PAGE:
Why is it that celebrities are often the ones to represent “concerned citizens” in front of the United Nations? No doubt because it does tend to bring a lot of attention to the important and pressing issues represented, such as climate change and gender equality – to name just two very recent examples.
In any case, famous actor and committed environmentalist Leonardo DiCaprio is the newly appointed UN Messenger of Peace, and he did offer some stirring words to the delegates at the opening of the UN Climate Summit 2014 in New York.
DiCaprio pointed out to the delegates that a 400,000-strong climate march had just taken place in the streets of New York, urging them to take decisive action to address climate change.
He made a good point in relation to his own acting profession: “As an actor I pretend for a living. I play fictitious characters often solving fictitious problems. I believe humankind has looked at climate change in that same way: as if it were a fiction, happening to someone else’s planet, as if pretending that climate change wasn’t real would somehow make it go away.”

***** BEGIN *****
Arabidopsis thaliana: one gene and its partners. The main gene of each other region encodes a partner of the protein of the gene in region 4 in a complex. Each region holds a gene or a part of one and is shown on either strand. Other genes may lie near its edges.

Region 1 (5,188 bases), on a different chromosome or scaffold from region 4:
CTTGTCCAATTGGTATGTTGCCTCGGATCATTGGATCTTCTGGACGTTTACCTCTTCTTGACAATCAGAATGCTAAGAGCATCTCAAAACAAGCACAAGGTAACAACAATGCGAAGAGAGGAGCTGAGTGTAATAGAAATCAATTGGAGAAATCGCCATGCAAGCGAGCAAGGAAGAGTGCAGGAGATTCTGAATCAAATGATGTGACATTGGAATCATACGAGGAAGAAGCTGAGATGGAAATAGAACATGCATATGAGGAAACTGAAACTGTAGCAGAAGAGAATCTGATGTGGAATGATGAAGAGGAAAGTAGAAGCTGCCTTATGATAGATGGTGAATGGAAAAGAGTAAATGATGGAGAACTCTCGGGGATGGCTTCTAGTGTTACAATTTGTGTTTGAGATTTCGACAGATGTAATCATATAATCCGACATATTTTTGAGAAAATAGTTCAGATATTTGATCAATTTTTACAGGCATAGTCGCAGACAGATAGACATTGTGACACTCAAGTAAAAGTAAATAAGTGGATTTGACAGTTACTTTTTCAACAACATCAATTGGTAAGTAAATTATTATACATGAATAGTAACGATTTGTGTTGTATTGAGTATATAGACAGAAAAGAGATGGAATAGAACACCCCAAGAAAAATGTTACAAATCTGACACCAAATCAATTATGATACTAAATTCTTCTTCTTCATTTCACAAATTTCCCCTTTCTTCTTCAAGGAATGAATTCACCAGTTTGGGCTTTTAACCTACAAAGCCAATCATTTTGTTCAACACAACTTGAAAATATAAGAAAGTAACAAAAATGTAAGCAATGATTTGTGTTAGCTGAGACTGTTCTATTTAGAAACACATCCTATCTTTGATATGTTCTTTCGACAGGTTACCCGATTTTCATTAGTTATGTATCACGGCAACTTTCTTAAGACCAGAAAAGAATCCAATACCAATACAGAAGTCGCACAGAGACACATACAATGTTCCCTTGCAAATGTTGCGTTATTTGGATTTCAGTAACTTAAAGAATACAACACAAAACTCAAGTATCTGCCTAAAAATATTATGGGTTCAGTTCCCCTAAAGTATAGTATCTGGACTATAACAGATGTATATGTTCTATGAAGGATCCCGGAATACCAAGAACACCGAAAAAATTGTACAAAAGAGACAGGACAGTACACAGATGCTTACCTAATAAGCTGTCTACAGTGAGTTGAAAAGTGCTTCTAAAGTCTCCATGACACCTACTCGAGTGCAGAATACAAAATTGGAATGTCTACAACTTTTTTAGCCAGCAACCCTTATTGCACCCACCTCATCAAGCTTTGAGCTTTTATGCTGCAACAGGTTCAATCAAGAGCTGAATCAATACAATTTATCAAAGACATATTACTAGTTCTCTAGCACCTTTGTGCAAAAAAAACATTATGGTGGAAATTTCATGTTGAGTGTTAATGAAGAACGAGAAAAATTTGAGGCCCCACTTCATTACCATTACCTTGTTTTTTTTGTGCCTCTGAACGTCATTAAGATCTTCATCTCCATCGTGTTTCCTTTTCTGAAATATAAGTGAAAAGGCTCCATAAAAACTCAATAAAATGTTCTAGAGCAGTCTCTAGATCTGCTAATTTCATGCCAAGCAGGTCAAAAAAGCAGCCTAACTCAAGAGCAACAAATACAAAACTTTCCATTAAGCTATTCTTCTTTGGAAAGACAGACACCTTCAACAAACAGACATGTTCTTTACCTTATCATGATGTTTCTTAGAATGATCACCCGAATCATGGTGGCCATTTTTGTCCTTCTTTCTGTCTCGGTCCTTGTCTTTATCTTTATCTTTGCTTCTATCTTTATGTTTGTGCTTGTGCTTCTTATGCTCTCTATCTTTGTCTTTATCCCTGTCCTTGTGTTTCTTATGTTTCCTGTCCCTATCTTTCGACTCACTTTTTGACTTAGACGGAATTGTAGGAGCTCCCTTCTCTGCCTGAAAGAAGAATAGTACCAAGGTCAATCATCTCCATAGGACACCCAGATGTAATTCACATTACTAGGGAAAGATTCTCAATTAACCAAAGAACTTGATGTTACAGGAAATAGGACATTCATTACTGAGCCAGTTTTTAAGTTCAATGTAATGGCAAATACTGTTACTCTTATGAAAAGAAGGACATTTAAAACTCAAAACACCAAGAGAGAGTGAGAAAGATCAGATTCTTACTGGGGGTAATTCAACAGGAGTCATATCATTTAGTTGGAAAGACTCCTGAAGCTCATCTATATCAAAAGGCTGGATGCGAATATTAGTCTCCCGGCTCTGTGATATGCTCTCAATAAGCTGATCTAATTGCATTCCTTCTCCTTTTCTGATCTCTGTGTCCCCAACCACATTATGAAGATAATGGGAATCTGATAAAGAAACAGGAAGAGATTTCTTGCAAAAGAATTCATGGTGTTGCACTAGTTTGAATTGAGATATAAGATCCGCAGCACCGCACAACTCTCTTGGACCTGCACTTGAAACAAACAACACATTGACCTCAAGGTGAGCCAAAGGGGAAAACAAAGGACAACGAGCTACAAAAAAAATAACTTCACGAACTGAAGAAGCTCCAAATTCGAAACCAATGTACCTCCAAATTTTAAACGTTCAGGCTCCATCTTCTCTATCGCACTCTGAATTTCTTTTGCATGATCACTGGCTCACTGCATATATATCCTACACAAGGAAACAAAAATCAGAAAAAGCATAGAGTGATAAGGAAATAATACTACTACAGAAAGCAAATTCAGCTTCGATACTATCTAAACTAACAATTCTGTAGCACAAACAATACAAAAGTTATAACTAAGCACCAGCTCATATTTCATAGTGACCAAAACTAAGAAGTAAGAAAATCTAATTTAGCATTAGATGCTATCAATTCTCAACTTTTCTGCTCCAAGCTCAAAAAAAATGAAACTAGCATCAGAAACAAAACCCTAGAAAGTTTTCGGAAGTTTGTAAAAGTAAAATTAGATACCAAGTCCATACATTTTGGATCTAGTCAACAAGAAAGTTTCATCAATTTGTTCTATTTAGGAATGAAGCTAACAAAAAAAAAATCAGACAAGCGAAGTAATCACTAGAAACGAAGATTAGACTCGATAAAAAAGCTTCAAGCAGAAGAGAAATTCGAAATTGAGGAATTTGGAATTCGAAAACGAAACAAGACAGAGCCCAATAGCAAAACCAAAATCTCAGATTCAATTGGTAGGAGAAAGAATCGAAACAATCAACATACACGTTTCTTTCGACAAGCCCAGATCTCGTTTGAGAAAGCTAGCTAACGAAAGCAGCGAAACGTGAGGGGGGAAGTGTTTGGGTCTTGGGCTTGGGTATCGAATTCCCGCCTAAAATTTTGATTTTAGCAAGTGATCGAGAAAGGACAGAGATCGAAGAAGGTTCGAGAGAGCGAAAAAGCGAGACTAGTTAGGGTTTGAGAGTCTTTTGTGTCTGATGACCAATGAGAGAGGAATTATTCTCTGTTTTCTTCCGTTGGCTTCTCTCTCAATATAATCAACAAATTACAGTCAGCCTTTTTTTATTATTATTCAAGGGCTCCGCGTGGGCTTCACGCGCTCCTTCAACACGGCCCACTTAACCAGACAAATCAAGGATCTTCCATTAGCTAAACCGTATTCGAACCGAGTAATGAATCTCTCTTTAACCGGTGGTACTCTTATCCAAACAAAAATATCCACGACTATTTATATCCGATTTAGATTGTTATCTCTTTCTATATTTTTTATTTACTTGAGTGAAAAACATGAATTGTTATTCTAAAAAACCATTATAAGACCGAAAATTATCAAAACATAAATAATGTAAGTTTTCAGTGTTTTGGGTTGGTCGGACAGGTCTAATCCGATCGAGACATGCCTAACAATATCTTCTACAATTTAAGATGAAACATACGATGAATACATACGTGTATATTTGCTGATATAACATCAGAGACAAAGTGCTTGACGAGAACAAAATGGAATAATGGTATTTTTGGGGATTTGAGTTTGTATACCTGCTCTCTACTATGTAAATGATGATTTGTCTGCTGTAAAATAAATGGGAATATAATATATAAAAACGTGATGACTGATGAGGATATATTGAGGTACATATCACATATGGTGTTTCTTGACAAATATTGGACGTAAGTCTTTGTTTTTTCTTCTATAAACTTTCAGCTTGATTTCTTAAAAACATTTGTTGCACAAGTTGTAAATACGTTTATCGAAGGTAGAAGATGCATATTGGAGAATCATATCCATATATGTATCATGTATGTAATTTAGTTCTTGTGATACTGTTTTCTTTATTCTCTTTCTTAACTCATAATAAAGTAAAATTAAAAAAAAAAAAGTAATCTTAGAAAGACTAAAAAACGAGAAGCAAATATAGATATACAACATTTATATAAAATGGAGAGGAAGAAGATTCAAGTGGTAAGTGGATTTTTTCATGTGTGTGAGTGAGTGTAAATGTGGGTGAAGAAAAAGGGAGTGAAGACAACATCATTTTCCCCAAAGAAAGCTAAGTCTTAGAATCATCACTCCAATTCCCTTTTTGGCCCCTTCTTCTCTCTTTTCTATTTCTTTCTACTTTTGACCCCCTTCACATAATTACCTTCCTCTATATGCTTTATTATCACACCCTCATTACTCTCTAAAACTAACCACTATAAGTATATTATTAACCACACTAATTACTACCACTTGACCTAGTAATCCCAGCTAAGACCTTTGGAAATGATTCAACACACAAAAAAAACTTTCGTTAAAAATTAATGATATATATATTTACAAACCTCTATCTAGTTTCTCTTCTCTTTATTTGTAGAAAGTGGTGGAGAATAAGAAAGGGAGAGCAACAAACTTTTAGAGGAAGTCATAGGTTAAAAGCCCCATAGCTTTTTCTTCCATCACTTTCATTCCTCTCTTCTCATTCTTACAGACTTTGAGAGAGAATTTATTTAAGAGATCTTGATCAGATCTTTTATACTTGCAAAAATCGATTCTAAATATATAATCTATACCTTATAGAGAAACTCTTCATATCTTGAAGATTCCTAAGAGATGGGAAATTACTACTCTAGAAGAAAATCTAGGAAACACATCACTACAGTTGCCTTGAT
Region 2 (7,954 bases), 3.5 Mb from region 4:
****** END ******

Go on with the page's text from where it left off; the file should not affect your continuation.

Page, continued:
DiCaprio also pointed out that escalating climate change is a fact, not rhetoric or hysteria: “The scientific community knows it, industry and governments know it, even the United States military knows it. The chief of the US navy’s Pacific command, admiral Samuel Locklear, recently said that climate change is our single greatest security threat.”
His crucial point was that, “this body – perhaps more than any other gathering in human history – now faces that difficult task. You can make history, or be vilified by it.” As many other people have, for over 25 years now, DiCaprio begged the gathering to face up to the challenge with courage, and honesty.
If you are interested in reading about the outcomes achieved at the summit, a brief summary can be found over at the NYTimes. Tellingly, the outcomes are described as “modest moves”, many of which are already in the works. Nobody was expecting a total solution to be decided at this single summit, but as we well know, the more time that goes by, the more difficult and expensive it will be to adequately address climate change.